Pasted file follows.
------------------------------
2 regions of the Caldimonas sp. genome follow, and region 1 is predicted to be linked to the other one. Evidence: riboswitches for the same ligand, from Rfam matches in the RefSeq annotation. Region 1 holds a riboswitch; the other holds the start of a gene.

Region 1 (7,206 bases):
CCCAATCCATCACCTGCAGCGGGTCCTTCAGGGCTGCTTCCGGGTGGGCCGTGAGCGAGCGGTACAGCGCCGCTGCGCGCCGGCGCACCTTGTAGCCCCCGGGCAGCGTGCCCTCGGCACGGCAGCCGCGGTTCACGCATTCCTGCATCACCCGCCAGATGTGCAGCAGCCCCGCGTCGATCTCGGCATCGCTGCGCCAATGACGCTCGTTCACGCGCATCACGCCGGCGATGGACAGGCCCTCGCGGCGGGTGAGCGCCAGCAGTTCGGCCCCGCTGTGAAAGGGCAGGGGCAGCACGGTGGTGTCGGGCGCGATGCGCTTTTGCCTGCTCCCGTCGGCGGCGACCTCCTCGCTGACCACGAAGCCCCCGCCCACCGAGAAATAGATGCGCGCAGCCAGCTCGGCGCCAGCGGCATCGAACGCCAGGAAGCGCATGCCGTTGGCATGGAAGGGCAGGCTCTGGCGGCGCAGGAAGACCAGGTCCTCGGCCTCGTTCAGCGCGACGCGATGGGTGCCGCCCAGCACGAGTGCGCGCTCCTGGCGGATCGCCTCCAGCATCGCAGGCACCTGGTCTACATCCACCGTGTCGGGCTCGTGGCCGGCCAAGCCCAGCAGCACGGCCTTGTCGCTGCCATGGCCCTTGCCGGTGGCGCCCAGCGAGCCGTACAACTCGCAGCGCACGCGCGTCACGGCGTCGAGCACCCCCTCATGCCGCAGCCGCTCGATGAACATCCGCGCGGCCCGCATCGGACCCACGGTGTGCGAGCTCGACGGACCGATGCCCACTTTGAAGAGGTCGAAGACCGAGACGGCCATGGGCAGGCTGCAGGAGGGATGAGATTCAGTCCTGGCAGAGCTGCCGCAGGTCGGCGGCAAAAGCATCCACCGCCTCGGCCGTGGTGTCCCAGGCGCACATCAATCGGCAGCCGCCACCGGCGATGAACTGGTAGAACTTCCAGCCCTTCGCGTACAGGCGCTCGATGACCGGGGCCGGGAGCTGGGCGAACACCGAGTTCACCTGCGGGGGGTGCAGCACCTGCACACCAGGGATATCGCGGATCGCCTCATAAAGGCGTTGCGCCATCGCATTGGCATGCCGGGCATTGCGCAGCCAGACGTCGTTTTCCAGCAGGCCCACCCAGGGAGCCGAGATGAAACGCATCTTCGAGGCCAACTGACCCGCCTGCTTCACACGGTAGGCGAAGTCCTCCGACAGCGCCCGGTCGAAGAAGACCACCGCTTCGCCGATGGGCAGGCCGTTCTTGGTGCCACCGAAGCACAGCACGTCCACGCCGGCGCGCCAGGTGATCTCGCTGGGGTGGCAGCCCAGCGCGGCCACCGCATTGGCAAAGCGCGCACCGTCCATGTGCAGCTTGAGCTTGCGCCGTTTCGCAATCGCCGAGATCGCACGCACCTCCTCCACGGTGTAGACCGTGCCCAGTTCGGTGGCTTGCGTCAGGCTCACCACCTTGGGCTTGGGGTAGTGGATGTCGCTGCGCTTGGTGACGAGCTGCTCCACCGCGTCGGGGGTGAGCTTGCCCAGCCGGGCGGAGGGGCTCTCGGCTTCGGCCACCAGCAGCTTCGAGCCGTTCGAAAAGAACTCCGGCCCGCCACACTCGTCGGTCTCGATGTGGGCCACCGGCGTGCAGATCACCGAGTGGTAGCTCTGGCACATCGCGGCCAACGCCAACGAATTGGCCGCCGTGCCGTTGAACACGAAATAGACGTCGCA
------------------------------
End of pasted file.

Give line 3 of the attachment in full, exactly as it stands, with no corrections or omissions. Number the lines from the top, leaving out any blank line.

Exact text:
CCCAATCCATCACCTGCAGCGGGTCCTTCAGGGCTGCTTCCGGGTGGGCCGTGAGCGAGCGGTACAGCGCCGCTGCGCGCCGGCGCACCTTGTAGCCCCCGGGCAGCGTGCCCTCGGCACGGCAGCCGCGGTTCACGCATTCCTGCATCACCCGCCAGATGTGCAGCAGCCCCGCGTCGATCTCGGCATCGCTGCGCCAATGACGCTCGTTCACGCGCATCACGCCGGCGATGGACAGGCCCTCGCGGCGGGTGAGCGCCAGCAGTTCGGCCCCGCTGTGAAAGGGCAGGGGCAGCACGGTGGTGTCGGGCGCGATGCGCTTTTGCCTGCTCCCGTCGGCGGCGACCTCCTCGCTGACCACGAAGCCCCCGCCCACCGAGAAATAGATGCGCGCAGCCAGCTCGGCGCCAGCGGCATCGAACGCCAGGAAGCGCATGCCGTTGGCATGGAAGGGCAGGCTCTGGCGGCGCAGGAAGACCAGGTCCTCGGCCTCGTTCAGCGCGACGCGATGGGTGCCGCCCAGCACGAGTGCGCGCTCCTGGCGGATCGCCTCCAGCATCGCAGGCACCTGGTCTACATCCACCGTGTCGGGCTCGTGGCCGGCCAAGCCCAGCAGCACGGCCTTGTCGCTGCCATGGCCCTTGCCGGTGGCGCCCAGCGAGCCGTACAACTCGCAGCGCACGCGCGTCACGGCGTCGAGCACCCCCTCATGCCGCAGCCGCTCGATGAACATCCGCGCGGCCCGCATCGGACCCACGGTGTGCGAGCTCGACGGACCGATGCCCACTTTGAAGAGGTCGAAGACCGAGACGGCCATGGGCAGGCTGCAGGAGGGATGAGATTCAGTCCTGGCAGAGCTGCCGCAGGTCGGCGGCAAAAGCATCCACCGCCTCGGCCGTGGTGTCCCAGGCGCACATCAATCGGCAGCCGCCACCGGCGATGAACTGGTAGAACTTCCAGCCCTTCGCGTACAGGCGCTCGATGACCGGGGCCGGGAGCTGGGCGAACACCGAGTTCACCTGCGGGGGGTGCAGCACCTGCACACCAGGGATATCGCGGATCGCCTCATAAAGGCGTTGCGCCATCGCATTGGCATGCCGGGCATTGCGCAGCCAGACGTCGTTTTCCAGCAGGCCCACCCAGGGAGCCGAGATGAAACGCATCTTCGAGGCCAACTGACCCGCCTGCTTCACACGGTAGGCGAAGTCCTCCGACAGCGCCCGGTCGAAGAAGACCACCGCTTCGCCGATGGGCAGGCCGTTCTTGGTGCCACCGAAGCACAGCACGTCCACGCCGGCGCGCCAGGTGATCTCGCTGGGGTGGCAGCCCAGCGCGGCCACCGCATTGGCAAAGCGCGCACCGTCCATGTGCAGCTTGAGCTTGCGCCGTTTCGCAATCGCCGAGATCGCACGCACCTCCTCCACGGTGTAGACCGTGCCCAGTTCGGTGGCTTGCGTCAGGCTCACCACCTTGGGCTTGGGGTAGTGGATGTCGCTGCGCTTGGTGACGAGCTGCTCCACCGCGTCGGGGGTGAGCTTGCCCAGCCGGGCGGAGGGGCTCTCGGCTTCGGCCACCAGCAGCTTCGAGCCGTTCGAAAAGAACTCCGGCCCGCCACACTCGTCGGTCTCGATGTGGGCCACCGGCGTGCAGATCACCGAGTGGTAGCTCTGGCACATCGCGGCCAACGCCAACGAATTGGCCGCCGTGCCGTTGAACACGAAATAGACGTCGCA